What every family and community has a right to know
Increasing optimal breastfeeding practices could save an estimated 1.5 million infant lives annually. Up to 55 percent of infant deaths from diarrheal disease and acute respiratory infections may result from inappropriate feeding practices. Optimal feeding for sustained child health and growth includes initiation of breastfeeding within the first hour of life, exclusive breastfeeding for six months, timely complementary feeding with appropriate foods, and continued breastfeeding for two years and beyond.
During the first 6 months of life, infants should be exclusively breastfed. This means that the healthy baby should receive breastmilk and no other fluids, such as water, teas, juice, cereal drinks, animal milk or formula. Exclusively breastfed babies are much less likely to get diarrhoea or to die from it than are babies who are not breastfed or are partially breastfed. Breastfeeding also protects against the risk of allergy early in life, aids in child spacing and provides protection against infections other than diarrhoea (e.g. pneumonia). Breastfeeding should be continued until at least 2 years of age. The best way to establish the practice is to put the baby to the breast immediately after birth and not to give any other fluids.
Best for baby
From a publicity leaflet by the TIBS support group, Trinidad.
Weaning a Critical Time for Diarrhoea Transmission
Infants are at greatest risk of diarrhoea when foods other than breastmilk are first given. This is because during weaning infants are being exposed to food-borne germs for the first time and they are losing the protection of breastmilk which has anti-infective properties.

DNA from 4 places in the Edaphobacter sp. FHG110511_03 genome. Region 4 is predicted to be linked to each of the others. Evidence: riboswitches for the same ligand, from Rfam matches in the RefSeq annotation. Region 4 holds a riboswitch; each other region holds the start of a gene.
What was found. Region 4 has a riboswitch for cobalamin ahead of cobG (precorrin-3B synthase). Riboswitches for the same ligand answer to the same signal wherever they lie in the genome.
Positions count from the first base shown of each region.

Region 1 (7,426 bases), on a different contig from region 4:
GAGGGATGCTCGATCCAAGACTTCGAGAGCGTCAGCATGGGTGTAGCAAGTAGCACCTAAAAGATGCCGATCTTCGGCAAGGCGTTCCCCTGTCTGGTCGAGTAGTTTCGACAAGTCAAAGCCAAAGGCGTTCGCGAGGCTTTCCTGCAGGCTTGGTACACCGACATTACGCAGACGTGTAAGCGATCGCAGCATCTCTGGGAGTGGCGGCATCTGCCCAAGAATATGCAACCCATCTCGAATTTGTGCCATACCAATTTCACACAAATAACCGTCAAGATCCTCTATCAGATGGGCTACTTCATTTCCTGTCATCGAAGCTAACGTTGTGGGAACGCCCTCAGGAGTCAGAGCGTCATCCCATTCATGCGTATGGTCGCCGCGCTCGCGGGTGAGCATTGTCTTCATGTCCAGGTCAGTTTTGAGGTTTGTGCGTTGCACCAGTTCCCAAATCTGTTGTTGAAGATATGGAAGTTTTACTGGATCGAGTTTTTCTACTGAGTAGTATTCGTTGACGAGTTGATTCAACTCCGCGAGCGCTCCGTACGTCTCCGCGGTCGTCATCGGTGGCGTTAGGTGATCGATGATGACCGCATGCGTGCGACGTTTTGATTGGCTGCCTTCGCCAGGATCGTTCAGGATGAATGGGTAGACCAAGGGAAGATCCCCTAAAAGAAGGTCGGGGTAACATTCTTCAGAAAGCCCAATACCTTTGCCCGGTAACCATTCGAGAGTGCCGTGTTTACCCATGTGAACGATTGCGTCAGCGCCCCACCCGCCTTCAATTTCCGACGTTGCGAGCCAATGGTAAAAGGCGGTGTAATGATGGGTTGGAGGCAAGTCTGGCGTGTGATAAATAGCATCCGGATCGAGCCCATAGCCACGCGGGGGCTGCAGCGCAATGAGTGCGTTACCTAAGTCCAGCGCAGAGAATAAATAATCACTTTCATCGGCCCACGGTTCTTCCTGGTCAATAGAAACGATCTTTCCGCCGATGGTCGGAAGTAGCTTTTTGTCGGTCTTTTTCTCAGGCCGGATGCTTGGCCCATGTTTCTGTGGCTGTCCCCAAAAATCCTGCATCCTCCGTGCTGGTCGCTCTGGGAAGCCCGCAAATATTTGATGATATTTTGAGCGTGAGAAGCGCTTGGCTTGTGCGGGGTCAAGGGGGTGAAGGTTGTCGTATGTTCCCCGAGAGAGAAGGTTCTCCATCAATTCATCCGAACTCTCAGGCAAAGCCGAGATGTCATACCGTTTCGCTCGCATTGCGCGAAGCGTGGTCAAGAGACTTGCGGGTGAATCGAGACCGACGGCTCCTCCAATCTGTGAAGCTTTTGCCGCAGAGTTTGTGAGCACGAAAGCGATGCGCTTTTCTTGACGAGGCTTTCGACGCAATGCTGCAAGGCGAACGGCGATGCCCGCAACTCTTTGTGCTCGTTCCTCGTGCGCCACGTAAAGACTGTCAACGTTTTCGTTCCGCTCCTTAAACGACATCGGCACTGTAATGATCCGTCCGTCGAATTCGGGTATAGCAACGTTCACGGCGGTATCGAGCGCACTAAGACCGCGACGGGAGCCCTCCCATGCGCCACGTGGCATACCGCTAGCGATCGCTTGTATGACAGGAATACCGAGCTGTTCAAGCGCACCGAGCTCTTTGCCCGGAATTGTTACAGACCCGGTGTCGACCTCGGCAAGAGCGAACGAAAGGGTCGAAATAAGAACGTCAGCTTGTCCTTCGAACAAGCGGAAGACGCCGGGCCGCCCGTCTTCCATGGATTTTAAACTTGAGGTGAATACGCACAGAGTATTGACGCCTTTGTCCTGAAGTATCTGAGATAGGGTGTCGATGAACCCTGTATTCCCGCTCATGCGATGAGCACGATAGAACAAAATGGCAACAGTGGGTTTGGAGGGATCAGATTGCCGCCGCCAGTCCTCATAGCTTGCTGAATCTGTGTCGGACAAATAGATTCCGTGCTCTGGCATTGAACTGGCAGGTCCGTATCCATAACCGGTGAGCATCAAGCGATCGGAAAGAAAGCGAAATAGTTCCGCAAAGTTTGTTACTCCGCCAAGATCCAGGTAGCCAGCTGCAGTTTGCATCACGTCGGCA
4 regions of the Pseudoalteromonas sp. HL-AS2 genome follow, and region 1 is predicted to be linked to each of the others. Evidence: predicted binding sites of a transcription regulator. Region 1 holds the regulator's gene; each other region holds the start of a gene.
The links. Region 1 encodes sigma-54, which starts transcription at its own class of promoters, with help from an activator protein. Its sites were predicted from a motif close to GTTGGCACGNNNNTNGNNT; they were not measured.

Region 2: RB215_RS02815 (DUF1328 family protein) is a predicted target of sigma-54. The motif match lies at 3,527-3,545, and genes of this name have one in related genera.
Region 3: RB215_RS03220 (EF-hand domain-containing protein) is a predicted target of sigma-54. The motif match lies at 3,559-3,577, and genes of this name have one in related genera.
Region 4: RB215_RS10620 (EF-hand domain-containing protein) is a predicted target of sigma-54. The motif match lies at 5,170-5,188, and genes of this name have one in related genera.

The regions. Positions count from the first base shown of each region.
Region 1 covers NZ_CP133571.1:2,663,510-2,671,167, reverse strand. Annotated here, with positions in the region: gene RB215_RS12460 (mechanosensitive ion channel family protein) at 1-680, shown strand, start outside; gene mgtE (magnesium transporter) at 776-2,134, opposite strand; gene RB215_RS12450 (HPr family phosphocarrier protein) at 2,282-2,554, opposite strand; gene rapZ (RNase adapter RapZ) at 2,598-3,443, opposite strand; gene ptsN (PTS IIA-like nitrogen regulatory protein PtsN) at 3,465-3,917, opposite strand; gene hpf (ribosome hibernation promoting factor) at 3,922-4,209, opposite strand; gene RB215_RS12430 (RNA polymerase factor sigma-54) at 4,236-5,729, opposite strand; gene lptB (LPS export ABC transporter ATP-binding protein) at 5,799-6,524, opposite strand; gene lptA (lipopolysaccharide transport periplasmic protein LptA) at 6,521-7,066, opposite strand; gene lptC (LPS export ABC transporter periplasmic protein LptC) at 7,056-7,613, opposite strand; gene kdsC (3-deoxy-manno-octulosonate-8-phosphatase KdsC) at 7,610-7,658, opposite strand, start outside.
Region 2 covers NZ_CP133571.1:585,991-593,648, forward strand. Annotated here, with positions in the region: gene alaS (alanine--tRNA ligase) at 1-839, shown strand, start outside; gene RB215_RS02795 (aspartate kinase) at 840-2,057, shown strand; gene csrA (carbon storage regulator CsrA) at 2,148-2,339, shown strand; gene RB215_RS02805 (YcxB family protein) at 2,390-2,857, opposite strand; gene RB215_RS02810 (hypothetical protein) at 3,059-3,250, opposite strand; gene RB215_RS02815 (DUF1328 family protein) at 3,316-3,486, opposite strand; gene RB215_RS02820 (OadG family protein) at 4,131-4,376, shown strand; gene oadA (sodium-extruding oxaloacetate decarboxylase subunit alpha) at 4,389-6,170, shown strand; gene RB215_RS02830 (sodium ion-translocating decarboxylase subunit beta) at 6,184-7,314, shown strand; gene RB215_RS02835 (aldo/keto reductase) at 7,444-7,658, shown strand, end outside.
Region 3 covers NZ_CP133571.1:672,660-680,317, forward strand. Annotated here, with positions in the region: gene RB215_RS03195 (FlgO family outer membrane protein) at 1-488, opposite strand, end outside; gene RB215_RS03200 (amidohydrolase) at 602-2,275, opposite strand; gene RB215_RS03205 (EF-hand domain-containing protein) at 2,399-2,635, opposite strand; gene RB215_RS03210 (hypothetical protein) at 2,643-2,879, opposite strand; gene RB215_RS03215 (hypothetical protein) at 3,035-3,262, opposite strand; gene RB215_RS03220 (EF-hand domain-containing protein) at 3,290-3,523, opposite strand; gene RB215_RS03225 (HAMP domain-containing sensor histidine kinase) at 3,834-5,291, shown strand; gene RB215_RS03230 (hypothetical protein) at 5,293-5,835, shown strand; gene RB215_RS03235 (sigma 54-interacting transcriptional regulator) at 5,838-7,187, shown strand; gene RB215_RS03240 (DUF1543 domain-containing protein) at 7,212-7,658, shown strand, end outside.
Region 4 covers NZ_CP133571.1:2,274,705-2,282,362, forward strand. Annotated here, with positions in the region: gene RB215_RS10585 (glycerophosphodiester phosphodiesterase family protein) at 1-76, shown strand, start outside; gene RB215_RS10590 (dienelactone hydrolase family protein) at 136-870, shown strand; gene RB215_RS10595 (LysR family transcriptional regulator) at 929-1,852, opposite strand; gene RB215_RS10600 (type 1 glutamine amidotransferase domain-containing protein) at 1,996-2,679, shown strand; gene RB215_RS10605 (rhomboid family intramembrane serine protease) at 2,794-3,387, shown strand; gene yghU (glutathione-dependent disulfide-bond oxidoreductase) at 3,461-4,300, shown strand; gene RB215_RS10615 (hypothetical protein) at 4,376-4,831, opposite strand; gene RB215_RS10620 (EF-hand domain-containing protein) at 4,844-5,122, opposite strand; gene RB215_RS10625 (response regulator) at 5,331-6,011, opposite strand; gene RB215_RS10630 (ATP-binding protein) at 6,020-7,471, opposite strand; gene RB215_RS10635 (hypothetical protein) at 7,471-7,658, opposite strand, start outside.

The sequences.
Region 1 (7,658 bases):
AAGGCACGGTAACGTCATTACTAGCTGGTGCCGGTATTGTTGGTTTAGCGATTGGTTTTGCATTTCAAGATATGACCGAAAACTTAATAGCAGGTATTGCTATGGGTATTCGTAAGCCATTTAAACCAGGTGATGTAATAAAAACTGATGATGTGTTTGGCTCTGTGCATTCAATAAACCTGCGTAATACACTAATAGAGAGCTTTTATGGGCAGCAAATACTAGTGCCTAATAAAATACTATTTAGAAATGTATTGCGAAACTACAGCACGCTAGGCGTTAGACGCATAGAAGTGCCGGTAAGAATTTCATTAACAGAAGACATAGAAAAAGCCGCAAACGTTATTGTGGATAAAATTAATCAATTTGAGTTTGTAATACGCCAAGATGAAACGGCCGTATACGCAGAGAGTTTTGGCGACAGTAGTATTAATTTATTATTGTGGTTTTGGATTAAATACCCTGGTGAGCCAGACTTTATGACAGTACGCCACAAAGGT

High levels of contamination are often found in animal milks and traditional weaning foods, especially cereal gruels. Escherichia coli, which causes at least 25 per cent of all diarrhoea in developing countries, is commonly found in weaning food.
Feeding bottles and rubber teats, which are particularly difficult to clean, are often breeding grounds for germs.
The need for infants older than 6 months to receive more than just breastmilk in order to grow well, balanced against the risk that this will result in diarrhoea, has been called 'the weaning dilemma'.
It is important for health workers to work with local communities to identify and encourage safe weaning practices and to improve infants' nutrition to increase their resistance to infections such as diarrhoea.
Improved weaning practices
Complementary foods should normally be started when a child is 6 months old. These may be started any time after 6 months of age, however, if the child is ot growing satisfactorily. Good weaning practices involve selecting nutritious foods and sing hygienic practices when preparing them.
The choice of complementary foods will depend on local patterns of diet and agriculture, as well as on existing beliefs and practices. In addition to breastmilk (or animal milk), soft mashed foods (e.g. cereals) should be given, to which some vegetable oil (510 ml/serving) has been added.
Other foods, such as well cooked pulses and vegetables, should be given as the diet is expanded. When possible, eggs, meat, fish and fruit should be also given.
4 January, 2013